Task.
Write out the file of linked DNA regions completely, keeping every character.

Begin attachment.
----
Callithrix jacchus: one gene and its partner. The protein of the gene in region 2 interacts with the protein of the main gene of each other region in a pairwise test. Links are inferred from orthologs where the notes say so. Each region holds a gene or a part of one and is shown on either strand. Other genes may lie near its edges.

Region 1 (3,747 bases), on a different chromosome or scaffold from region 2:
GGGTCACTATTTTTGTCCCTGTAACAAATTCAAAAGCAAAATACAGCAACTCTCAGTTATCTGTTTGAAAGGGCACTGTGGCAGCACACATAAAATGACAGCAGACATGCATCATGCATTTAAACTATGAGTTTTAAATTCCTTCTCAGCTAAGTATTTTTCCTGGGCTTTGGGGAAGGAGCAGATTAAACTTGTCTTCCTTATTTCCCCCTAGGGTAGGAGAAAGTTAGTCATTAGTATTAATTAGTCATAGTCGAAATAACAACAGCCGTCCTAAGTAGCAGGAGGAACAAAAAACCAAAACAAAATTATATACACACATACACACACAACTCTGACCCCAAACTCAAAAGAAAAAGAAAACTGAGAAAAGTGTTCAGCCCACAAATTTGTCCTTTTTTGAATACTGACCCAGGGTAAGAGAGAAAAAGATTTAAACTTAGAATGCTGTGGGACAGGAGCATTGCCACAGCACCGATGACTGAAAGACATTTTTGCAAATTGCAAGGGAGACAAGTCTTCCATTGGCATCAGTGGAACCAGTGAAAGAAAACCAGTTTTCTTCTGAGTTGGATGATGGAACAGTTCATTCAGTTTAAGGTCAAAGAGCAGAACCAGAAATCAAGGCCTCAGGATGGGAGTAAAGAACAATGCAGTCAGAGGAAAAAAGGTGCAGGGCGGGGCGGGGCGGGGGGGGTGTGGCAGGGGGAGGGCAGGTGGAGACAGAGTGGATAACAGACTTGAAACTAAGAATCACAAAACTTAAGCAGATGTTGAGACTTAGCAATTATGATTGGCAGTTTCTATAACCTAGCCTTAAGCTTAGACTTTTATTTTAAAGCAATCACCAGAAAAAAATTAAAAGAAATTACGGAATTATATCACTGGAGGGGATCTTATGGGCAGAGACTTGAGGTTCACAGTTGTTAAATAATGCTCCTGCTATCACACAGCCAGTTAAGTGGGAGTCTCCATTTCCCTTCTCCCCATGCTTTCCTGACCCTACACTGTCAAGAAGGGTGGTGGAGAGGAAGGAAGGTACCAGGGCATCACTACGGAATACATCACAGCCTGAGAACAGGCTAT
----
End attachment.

Callithrix jacchus: one gene and its partner. The protein of the gene in region 2 interacts with the protein of the main gene of each other region in a pairwise test. Links are inferred from orthologs where the notes say so. Each region holds a gene or a part of one and is shown on either strand. Other genes may lie near its edges.

Region 1 (3,747 bases), on a different chromosome or scaffold from region 2:
GGGTCACTATTTTTGTCCCTGTAACAAATTCAAAAGCAAAATACAGCAACTCTCAGTTATCTGTTTGAAAGGGCACTGTGGCAGCACACATAAAATGACAGCAGACATGCATCATGCATTTAAACTATGAGTTTTAAATTCCTTCTCAGCTAAGTATTTTTCCTGGGCTTTGGGGAAGGAGCAGATTAAACTTGTCTTCCTTATTTCCCCCTAGGGTAGGAGAAAGTTAGTCATTAGTATTAATTAGTCATAGTCGAAATAACAACAGCCGTCCTAAGTAGCAGGAGGAACAAAAAACCAAAACAAAATTATATACACACATACACACACAACTCTGACCCCAAACTCAAAAGAAAAAGAAAACTGAGAAAAGTGTTCAGCCCACAAATTTGTCCTTTTTTGAATACTGACCCAGGGTAAGAGAGAAAAAGATTTAAACTTAGAATGCTGTGGGACAGGAGCATTGCCACAGCACCGATGACTGAAAGACATTTTTGCAAATTGCAAGGGAGACAAGTCTTCCATTGGCATCAGTGGAACCAGTGAAAGAAAACCAGTTTTCTTCTGAGTTGGATGATGGAACAGTTCATTCAGTTTAAGGTCAAAGAGCAGAACCAGAAATCAAGGCCTCAGGATGGGAGTAAAGAACAATGCAGTCAGAGGAAAAAAGGTGCAGGGCGGGGCGGGGCGGGGGGGGTGTGGCAGGGGGAGGGCAGGTGGAGACAGAGTGGATAACAGACTTGAAACTAAGAATCACAAAACTTAAGCAGATGTTGAGACTTAGCAATTATGATTGGCAGTTTCTATAACCTAGCCTTAAGCTTAGACTTTTATTTTAAAGCAATCACCAGAAAAAAATTAAAAGAAATTACGGAATTATATCACTGGAGGGGATCTTATGGGCAGAGACTTGAGGTTCACAGTTGTTAAATAATGCTCCTGCTATCACACAGCCAGTTAAGTGGGAGTCTCCATTTCCCTTCTCCCCATGCTTTCCTGACCCTACACTGTCAAGAAGGGTGGTGGAGAGGAAGGAAGGTACCAGGGCATCACTACGGAATACATCACAGCCTGAGAACAGGCTAT